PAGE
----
Sunday, 13 August 2006

Mousetrap - 66

Snake Oil
The Patent Medicine Menace
In the 19th century, the USA was plagued by “patent medicines.” Taking advantage of gullibility and a still very undeveloped medical establishment, using a combination of lures that included faith, superstition, alleged native remedies and pseudoscience, hucksters peddled all manner of cures for everything from baldness to impotence. It was only in the early years of the 20th century that the first Food and Drugs Act was passed, and some measure of accountability came in. The gallery link at the bottom displays some of the labels from the peak years of the patent medicine age. And below that, a timeline and other links for the more serious student. Strange how some very similar labels still exist a hundred years later somewhat closer to us, hm?

Sociable Networking
Shareaplan (Beta)
A newish site, with a single-minded focus: when you sign up, you can post events and gatherings which you’d like to publicise, and have people RSVP online. What works for it is the clean interface and lack of clutter, but it is a service that (as I’ve mentioned before when talking of similar sites) isn’t exactly novel. Similar offerings are available bundled with social networking sites, for instance. Keep a look out. The site’s in Beta (for the non-geeks, that means it’s still in development, and may be buggy), so perhaps there’s more and better to look out for.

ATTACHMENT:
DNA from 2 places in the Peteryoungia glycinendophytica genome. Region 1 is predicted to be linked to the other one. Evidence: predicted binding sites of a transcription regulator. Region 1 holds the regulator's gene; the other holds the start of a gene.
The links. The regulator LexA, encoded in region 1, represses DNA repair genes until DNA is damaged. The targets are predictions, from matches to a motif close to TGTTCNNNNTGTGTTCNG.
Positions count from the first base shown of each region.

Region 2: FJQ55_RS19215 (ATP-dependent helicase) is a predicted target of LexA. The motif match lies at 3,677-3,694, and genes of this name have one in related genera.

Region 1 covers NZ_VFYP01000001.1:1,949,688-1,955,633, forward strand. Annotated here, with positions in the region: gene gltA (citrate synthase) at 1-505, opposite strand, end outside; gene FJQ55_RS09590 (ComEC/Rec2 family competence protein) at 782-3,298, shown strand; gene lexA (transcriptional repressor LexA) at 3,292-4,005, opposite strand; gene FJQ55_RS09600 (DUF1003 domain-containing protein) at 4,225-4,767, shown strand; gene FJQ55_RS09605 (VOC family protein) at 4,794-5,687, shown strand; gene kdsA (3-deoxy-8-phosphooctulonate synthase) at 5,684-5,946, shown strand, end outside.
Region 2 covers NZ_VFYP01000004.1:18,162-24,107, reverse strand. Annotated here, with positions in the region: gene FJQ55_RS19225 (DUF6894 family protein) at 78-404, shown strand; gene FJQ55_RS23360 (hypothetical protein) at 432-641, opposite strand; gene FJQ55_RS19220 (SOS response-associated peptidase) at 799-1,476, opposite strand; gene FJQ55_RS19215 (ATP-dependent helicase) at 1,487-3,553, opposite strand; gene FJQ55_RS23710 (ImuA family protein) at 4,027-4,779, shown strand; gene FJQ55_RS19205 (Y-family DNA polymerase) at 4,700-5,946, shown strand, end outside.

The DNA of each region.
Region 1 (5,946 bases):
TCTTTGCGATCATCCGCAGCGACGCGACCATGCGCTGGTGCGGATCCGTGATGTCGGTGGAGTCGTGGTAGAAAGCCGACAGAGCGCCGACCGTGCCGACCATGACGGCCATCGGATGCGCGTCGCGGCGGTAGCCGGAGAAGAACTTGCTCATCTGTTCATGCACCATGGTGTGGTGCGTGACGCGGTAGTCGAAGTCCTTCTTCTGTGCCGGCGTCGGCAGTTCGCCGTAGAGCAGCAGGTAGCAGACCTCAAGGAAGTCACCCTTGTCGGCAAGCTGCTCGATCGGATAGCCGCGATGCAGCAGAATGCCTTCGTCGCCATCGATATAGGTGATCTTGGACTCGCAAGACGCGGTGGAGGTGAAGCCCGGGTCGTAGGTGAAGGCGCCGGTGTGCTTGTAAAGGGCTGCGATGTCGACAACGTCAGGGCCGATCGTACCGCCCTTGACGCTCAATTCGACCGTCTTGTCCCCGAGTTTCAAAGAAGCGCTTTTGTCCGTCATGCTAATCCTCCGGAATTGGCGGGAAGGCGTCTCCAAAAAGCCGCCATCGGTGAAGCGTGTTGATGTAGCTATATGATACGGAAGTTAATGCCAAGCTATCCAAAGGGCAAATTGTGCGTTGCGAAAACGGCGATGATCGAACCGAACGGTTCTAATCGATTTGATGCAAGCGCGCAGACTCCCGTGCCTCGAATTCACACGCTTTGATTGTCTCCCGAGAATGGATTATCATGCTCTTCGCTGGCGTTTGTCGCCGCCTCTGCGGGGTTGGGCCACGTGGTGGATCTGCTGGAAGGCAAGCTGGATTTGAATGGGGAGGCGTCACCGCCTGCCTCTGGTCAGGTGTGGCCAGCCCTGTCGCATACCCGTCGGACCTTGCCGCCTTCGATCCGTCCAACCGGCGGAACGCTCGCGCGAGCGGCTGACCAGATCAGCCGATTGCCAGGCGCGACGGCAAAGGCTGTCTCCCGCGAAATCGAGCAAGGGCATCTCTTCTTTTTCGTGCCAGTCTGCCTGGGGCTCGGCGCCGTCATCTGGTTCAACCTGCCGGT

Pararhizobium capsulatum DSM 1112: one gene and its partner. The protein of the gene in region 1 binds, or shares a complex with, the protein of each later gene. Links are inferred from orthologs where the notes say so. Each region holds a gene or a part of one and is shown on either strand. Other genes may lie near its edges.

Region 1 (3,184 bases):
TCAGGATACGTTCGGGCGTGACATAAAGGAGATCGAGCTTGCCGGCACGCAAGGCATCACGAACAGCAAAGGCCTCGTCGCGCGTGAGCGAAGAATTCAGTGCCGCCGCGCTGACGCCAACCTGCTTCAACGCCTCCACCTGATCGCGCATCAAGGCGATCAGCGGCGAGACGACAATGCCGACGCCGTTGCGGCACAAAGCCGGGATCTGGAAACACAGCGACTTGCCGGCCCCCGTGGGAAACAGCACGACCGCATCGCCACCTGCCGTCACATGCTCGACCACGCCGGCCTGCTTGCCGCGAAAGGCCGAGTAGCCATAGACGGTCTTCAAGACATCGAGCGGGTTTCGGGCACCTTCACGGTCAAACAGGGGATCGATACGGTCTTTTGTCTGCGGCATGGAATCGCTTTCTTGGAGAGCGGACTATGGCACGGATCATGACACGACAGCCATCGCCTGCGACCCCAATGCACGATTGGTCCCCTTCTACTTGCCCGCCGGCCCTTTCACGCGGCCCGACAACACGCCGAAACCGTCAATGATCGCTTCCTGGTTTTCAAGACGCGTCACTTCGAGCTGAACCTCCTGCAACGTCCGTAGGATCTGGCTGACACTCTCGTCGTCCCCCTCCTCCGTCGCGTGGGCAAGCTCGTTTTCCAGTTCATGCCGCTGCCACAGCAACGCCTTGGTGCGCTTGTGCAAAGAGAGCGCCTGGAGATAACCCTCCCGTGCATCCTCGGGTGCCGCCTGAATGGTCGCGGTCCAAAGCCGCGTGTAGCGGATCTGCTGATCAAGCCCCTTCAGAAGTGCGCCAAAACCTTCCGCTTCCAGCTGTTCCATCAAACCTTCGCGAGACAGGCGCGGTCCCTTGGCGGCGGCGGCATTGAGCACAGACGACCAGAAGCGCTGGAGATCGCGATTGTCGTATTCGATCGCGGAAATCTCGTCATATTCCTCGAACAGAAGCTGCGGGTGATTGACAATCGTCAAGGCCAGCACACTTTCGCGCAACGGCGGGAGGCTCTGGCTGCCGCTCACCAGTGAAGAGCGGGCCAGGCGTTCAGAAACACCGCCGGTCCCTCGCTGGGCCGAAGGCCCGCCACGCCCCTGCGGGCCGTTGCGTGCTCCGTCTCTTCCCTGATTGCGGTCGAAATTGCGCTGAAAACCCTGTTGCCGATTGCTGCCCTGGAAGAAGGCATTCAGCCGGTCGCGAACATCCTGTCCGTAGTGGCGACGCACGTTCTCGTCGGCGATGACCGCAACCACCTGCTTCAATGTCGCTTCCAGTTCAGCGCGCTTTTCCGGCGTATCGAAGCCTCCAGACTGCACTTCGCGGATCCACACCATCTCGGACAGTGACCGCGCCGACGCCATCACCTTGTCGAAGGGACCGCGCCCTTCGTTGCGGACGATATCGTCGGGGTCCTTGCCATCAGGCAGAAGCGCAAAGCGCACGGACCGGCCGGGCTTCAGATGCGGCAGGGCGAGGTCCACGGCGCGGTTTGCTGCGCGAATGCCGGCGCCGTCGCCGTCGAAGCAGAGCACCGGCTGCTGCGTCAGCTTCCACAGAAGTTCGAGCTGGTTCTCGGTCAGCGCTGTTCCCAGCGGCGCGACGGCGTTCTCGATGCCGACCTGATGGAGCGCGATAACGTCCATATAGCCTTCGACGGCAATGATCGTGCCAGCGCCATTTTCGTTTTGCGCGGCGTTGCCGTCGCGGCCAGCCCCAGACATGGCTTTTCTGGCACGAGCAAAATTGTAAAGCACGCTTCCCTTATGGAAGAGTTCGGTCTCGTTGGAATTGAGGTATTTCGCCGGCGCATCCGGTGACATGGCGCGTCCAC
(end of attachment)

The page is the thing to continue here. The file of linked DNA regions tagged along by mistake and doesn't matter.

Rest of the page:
Key(chain) apps
Handy programs to put on a USB stick
Do you own one of those handy little storage devices that you can plug directly into your USB port? Until such time as hand-held computing devices get far more efficient—and cheaper!—they’re still a more convenient way to carry around your data without a hernia-threatening laptop or a clunky portable drive. But even so, you may wind up having to use a PC that doesn’t have the programs you need. Well, check out this page: a long list of useful apps that can run straight off a USB stick. And they’re all freeware! (Link via Ashwan Lewis.)

What the well-dressed blog is wearing
go fug yourself
Fug? I’ll let the site explain. ‘“Fug” comes from “fugly,” which is a contraction of “fantastically ugly” (or an f-word more prurient, if you like, but we are clean and delightful young ladies who don't engage in that kind of filth, dammit).’ That tells you all you need to know about the attitude. The rest: it’s a couple of funny, opinionated writers being, well, funny and opinionated about celebrities and what they wear at premieres and suchlike. Remember our press talking about a certain actress at Cannes? Like that. But wittier.

Reader suggestions welcome, and will be acknowledged. Go to for past columns, and to comment, or mail The writer blogs at

Published in the Times of India, Mumbai edition, 13th August, 2006.

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